And so, when a teacher died or otherwise left the relationship with the disciple, it was not uncommon to talk about that disciple as being orphaned. It was as if that disciple had lost a parent who had taken on the responsibility of shaping and molding the disciple, and even providing for and protecting the disciple. So, when the disciples finally understood what Jesus was telling them that night when he was arrested, and when they were sitting in sadness and shock at what he was saying so frankly about his arrest and his death, he switched gears. He changed from instructing them to live lives of humble service with each other to reassuring them. And he used an important phrase: “I will not leave you orphaned.” I will not abandon you to be all on your own. I will not make you live without a teacher. You will not be a motherless child, even if it feels like that for a time. I will not leave you orphaned.
Instead, he said, he would ask the Father, and the Father would send another Spirit who would accompany them and teach them and provide for them and protect them forever. He actually used a word to describe this spirit of companionship and guidance which doesn’t translate easily into English. The word in Greek is paraklitos, paraclete. In some English translations, it is “helper.” That evokes someone who would be with us to aid us in our daily tasks, assisting us to find what we need, to organize us and order our lives so that things are easier than they would be without the helper. In other translations, it is “comforter.” That is a bit of a different way of understanding the role. The comforter is someone who really doesn’t do anything by way of specific acts of help; let’s face it, often there is nothing that anyone can really do when we suffer the loss or the pain which we feel. But the comforter is there with us all the time, offering a kind presence, a reassuring embrace, a warm smile, and a sounding block that will resonate with reassurance and hope when we are frustrated, confused, unsure, or just plain sad. In our translation in the pew Bibles, the English word is “advocate.” That is like a defense lawyer or some other person who speaks when we are unable to speak for ourselves. An advocate will stand up and plead our case, to present our side of the story in a way that people will listen to it, and even explain how we don’t deserve what we is happening to us. God said about the Hebrew slaves, “I have heard my people cry;” with the advocate, God will always hear our cries for help and for justice.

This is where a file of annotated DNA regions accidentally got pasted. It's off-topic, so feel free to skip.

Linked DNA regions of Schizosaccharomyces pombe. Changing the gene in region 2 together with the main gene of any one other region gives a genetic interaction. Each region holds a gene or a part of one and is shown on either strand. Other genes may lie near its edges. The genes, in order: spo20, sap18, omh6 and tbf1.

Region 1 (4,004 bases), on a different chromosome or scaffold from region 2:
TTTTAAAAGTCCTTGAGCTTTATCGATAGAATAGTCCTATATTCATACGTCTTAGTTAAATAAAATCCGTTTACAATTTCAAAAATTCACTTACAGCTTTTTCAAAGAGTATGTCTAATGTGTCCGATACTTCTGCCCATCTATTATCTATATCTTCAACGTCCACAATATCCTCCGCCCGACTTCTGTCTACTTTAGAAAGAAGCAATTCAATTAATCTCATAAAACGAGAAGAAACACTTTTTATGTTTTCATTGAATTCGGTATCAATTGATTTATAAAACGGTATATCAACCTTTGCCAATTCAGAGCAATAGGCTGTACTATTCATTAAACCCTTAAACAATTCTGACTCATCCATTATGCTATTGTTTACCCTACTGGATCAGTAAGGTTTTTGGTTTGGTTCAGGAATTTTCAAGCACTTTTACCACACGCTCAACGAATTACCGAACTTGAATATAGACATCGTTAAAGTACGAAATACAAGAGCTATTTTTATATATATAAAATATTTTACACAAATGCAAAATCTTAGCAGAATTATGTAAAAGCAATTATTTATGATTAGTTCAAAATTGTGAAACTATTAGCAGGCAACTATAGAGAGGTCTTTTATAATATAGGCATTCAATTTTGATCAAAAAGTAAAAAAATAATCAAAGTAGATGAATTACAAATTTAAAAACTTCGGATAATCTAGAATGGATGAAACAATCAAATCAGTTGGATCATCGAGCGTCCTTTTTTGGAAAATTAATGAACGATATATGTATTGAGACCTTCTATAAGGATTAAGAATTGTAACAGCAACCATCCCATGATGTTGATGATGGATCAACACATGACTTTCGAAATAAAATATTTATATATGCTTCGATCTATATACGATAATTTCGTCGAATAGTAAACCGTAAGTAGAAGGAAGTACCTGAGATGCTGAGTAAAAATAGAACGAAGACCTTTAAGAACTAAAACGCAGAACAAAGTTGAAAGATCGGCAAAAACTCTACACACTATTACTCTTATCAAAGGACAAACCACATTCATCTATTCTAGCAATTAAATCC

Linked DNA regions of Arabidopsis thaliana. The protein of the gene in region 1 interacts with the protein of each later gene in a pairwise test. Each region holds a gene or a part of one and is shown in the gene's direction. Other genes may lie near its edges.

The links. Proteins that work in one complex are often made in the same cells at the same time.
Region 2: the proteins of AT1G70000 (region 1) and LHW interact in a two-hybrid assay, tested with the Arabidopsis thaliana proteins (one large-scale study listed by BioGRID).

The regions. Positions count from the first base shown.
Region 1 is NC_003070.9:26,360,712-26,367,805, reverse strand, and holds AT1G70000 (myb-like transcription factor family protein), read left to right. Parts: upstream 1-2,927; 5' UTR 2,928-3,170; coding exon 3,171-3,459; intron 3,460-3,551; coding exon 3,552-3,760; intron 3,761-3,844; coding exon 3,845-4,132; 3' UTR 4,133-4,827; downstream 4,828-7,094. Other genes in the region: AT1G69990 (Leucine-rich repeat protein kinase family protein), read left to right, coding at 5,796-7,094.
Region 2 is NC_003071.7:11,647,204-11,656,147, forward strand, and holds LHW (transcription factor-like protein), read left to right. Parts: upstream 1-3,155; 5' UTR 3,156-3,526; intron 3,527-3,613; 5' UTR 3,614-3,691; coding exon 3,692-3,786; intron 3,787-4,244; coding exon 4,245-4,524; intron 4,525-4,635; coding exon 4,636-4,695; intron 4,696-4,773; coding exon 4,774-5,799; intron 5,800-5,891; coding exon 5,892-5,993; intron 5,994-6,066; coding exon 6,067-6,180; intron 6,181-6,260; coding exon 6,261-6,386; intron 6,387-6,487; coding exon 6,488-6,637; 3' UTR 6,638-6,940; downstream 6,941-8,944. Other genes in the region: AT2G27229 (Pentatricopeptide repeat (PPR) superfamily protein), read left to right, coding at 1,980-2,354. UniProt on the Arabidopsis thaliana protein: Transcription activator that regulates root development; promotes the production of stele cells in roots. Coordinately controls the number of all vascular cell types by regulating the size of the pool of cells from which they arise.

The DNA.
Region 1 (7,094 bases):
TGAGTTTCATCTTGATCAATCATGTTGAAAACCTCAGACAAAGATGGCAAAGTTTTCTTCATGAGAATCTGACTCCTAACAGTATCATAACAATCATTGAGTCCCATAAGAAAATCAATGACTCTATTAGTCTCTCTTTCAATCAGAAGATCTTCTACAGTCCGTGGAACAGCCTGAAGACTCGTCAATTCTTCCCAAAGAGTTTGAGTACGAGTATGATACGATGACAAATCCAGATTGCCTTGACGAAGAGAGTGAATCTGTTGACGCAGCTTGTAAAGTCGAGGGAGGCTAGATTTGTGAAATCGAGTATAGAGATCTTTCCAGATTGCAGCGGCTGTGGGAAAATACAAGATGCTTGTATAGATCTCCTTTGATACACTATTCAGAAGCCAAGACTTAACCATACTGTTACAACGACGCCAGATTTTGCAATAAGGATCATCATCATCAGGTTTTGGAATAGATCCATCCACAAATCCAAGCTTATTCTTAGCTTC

The Spirit which Jesus promised his disciples is all of that: a helper, a comforter, an advocate, a paraclete. It is like another teacher, or another parent; it is the presence which will assure them that they have not been left without protection, without guidance, without resources, without love, and even without identity. “I will not leave you orphaned,” Jesus told the disciples.
And Jesus’ promise to his disciples is also a promise to us. I will not leave you orphaned. I will not leave you vulnerable and desperate. I will not leave you lonely and distant. You will not be a long way from home. You will not be a motherless child. That does not mean that you will never face the bad news from the doctor or from the boss, that you will never feel the distance in the relationship or the chasm between the good times and the present. But you will not be left there. “I will ask the Father, and the will give you another paraclete to be with you forever…I will not leave you orphaned.”
I pray that we can hear Jesus’ words spoken to us, too. I pray that we can hear that he will not leave us orphaned. I pray that we can know that the Spirit of Jesus which comes from the Father remains with us always as a helper, assisting us every day; as a comforter, present when nothing else can be done; as an advocate, making sure God hears our cries. I pray that we will know that, even though we sometimes feel like a motherless child, a long way from home, Jesus remains with us and in us.
Somewhere along the line, someone added another verse to that old spiritual. Maybe it was part of the original; maybe someone decided later on that it was not enough just to lament, “Sometimes I feel like a motherless child, a long way from home.” But they kept singing, anyway, and brought back that encouragement of faith and vision of hope which was missing from that first verse:
I know the Lord’s gonna help me along…
help me find my way back home.
May it be so. Amen.